With heavier traffic on Peters Creek Parkway, you might think Carlos Alsada is swimming in extra business at his BP gas station at the corner of West Academy Street.

In reality, Alsada said, business is off because people don’t like too much congestion. Plus there’s a project to widen Academy at the intersection that causes disruption, he said.

At the corner of Northwest Boulevard and University Parkway, a lot more traffic is going past the Fairway One Stop there owned by Yanira Alvarenga. But more people aren’t stopping, Alvarenga said.

“People are scared to come in because they are worried they will not be able to get out,” she said. “Some people complain about traffic. That is all you hear.”

But farther from downtown, at the Speedway convenience store and gas station on Silas Creek Parkway, near the Peters Creek Parkway intersection, manager Kia Vaughans could barely stop working long enough to talk about the extra business her store is getting.

“It is a lot busier, like right now you see all these cars coming in,” Vaughans said between customers. “You just can’t get a break.” The station has always been a busy one, she said, but “now it is all the time, all day.”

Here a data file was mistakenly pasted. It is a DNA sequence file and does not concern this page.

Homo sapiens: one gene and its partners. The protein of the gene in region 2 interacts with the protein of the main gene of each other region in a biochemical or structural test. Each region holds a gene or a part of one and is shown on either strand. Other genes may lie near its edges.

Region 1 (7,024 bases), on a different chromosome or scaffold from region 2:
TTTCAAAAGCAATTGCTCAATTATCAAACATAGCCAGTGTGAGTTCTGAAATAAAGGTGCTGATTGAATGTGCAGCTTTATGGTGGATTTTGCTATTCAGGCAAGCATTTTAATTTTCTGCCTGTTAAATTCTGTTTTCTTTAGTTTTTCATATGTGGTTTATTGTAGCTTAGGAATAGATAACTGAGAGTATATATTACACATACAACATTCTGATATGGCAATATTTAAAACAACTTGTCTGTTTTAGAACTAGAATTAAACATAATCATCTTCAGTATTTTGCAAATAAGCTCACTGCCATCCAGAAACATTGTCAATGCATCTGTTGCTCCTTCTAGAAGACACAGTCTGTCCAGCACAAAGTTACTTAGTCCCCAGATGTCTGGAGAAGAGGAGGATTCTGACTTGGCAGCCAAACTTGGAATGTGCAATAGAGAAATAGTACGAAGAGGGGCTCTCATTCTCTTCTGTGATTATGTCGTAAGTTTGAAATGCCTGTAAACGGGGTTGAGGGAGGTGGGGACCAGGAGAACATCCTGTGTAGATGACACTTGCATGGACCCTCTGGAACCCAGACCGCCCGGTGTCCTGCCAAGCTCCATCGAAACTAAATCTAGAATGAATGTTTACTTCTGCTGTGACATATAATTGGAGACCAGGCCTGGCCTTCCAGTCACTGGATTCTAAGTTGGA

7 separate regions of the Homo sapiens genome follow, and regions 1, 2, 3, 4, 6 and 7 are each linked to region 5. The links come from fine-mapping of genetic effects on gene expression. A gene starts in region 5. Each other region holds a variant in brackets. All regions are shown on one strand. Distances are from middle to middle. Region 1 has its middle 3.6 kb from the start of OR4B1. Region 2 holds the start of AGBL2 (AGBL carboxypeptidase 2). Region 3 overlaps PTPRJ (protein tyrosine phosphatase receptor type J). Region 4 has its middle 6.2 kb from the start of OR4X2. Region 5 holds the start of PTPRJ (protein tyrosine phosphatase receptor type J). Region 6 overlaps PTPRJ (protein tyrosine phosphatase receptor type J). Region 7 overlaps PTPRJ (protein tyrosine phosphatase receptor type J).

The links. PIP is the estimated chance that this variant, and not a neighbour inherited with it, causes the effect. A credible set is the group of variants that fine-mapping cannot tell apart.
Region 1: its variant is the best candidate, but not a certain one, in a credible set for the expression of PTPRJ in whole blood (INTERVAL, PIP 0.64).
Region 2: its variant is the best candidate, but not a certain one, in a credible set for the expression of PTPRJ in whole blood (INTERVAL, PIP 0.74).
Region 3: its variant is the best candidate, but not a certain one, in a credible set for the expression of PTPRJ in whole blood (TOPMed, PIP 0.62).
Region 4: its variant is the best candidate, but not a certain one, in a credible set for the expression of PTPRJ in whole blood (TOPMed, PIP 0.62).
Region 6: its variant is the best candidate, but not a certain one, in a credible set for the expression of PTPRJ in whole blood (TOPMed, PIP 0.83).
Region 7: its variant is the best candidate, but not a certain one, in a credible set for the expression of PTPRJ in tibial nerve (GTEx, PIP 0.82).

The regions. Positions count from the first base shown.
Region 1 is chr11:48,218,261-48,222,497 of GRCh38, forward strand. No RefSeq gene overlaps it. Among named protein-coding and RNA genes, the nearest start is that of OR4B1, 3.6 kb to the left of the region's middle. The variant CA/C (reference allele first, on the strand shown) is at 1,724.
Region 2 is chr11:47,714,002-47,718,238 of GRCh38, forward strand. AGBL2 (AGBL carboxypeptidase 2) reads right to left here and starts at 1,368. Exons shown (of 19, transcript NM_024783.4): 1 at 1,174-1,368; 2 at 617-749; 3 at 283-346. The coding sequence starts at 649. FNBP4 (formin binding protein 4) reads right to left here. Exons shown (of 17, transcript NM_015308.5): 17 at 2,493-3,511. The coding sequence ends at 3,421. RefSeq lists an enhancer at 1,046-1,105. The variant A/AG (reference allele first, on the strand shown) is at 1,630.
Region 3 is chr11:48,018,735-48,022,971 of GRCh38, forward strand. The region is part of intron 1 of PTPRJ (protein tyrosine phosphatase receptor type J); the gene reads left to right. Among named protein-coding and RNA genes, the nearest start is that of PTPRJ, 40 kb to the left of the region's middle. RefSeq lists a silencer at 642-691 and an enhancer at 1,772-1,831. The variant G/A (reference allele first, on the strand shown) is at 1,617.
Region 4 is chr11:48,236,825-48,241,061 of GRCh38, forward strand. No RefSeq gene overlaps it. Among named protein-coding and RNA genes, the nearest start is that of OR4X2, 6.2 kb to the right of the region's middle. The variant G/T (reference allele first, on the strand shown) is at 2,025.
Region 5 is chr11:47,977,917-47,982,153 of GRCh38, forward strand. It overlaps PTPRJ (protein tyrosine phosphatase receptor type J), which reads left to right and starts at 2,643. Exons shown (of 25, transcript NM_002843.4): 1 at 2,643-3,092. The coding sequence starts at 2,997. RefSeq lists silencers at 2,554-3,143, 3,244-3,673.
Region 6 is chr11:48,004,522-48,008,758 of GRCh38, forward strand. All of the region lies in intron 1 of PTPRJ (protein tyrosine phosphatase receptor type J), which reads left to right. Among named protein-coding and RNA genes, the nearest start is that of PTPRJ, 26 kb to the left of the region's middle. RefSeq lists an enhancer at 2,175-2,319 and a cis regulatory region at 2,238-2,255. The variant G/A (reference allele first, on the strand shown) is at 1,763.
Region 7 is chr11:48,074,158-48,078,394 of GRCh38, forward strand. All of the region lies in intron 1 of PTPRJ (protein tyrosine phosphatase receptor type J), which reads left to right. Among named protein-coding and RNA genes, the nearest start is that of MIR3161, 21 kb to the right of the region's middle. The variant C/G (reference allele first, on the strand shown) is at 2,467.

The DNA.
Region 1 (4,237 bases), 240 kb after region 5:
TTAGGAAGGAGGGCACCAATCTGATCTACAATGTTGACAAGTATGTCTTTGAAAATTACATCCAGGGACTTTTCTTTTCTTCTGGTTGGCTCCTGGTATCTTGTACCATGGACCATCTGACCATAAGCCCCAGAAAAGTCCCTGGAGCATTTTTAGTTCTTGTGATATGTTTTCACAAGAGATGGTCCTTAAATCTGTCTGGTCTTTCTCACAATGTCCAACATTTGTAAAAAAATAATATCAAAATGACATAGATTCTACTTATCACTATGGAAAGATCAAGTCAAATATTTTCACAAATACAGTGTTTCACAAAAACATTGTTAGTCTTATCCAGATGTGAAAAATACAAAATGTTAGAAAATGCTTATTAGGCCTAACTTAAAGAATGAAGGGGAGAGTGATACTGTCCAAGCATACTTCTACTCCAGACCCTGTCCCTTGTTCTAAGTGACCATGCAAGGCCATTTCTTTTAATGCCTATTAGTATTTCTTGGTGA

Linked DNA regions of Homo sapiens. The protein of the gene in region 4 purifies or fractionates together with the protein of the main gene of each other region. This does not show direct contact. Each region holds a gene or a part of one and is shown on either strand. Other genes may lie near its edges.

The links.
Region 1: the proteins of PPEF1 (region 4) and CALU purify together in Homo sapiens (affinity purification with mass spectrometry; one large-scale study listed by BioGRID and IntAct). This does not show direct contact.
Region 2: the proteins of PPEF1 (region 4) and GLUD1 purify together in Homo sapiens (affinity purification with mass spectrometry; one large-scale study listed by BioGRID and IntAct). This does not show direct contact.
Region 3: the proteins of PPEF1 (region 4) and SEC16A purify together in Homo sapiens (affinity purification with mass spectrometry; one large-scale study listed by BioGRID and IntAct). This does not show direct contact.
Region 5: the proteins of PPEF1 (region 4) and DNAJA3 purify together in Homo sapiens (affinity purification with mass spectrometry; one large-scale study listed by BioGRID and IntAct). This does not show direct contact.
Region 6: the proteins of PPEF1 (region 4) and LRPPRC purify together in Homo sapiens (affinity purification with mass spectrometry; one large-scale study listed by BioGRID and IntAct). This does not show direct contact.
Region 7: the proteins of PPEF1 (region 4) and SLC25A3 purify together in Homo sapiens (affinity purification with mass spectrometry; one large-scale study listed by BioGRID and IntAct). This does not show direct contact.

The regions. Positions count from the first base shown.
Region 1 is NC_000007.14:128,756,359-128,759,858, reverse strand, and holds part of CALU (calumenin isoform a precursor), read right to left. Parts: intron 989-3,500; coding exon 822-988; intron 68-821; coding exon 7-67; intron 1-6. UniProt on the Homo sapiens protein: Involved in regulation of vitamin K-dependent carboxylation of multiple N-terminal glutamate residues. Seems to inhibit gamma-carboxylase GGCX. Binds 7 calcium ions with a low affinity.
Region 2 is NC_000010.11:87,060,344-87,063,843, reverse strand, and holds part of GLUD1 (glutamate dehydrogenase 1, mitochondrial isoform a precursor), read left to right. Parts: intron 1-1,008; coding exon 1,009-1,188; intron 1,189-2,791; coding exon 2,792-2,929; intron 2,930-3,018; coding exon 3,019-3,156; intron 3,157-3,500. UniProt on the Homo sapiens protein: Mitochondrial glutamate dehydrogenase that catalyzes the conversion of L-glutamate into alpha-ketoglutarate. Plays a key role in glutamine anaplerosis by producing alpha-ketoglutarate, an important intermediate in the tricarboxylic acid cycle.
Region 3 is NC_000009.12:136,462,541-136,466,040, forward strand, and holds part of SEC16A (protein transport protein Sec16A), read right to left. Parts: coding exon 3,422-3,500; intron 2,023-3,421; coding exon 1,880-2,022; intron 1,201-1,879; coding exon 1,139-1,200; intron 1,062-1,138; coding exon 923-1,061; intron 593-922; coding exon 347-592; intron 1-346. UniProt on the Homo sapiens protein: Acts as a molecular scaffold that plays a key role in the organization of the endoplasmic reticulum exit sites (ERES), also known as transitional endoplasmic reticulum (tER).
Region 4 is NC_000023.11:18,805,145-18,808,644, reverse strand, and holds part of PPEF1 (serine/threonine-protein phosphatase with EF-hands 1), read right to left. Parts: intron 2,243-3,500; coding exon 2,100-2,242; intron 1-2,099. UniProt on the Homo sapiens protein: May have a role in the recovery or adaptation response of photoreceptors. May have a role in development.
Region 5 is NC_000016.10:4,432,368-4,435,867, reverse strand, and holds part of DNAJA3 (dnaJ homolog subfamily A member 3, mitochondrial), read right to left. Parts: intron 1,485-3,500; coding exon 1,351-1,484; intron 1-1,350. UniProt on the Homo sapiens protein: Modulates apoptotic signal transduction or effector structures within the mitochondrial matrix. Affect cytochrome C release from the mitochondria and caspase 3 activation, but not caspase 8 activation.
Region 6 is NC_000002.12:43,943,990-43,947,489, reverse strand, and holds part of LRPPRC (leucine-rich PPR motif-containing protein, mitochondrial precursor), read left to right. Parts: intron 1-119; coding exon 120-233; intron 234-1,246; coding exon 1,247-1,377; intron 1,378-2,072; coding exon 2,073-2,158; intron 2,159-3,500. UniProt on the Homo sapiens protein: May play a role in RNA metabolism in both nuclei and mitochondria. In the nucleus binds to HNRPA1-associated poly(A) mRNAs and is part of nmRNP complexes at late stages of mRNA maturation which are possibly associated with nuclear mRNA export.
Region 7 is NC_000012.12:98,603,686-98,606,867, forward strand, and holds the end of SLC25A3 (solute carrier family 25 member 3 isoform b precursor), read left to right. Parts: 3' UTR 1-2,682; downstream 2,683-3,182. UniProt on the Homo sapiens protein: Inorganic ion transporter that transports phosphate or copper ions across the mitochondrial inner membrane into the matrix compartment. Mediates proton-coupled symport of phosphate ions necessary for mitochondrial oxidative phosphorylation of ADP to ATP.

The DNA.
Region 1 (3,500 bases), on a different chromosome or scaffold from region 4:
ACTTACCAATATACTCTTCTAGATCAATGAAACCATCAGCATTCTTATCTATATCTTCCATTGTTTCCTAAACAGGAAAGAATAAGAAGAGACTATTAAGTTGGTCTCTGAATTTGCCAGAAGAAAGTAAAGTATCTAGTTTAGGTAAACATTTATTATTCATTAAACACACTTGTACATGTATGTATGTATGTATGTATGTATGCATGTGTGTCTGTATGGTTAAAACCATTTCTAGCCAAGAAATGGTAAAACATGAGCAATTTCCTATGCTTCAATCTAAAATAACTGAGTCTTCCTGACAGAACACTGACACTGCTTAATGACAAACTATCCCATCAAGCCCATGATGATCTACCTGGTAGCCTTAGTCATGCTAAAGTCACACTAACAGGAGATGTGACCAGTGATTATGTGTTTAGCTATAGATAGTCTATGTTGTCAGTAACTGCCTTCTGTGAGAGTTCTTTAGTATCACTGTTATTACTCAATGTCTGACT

Back at Choi’s, Jimmy Brewer took some time off from his job working on Business 40 to gas up his truck. He said a lot of other construction workers come by during the work day.

“I patronize it because it is convenient,” he said. “This is probably making up the difference. I’ve stopped here eight to 10 times. We eat here and stuff.”

As spring advances to summer, more bridges will open linking north and south Winston-Salem over Business 40. After Broad Street in the spring, new bridges will open on Liberty, Main and Church streets, and Business 40 will reopen from Main Street east to U.S. 52.

Each new bridge will help, Joiner said, adding that when the work is all done, “I’m sure it is going to be worth it.”

Oberle is already thinking ahead to the “land bridge” that will be built to take the Strollway over the new Business 40. People walking over that bridge will land near his restaurant.

“I think it will be great when it is done, because there will be this nice park out here,” he said. “We are already talking about expanding our kitchen.”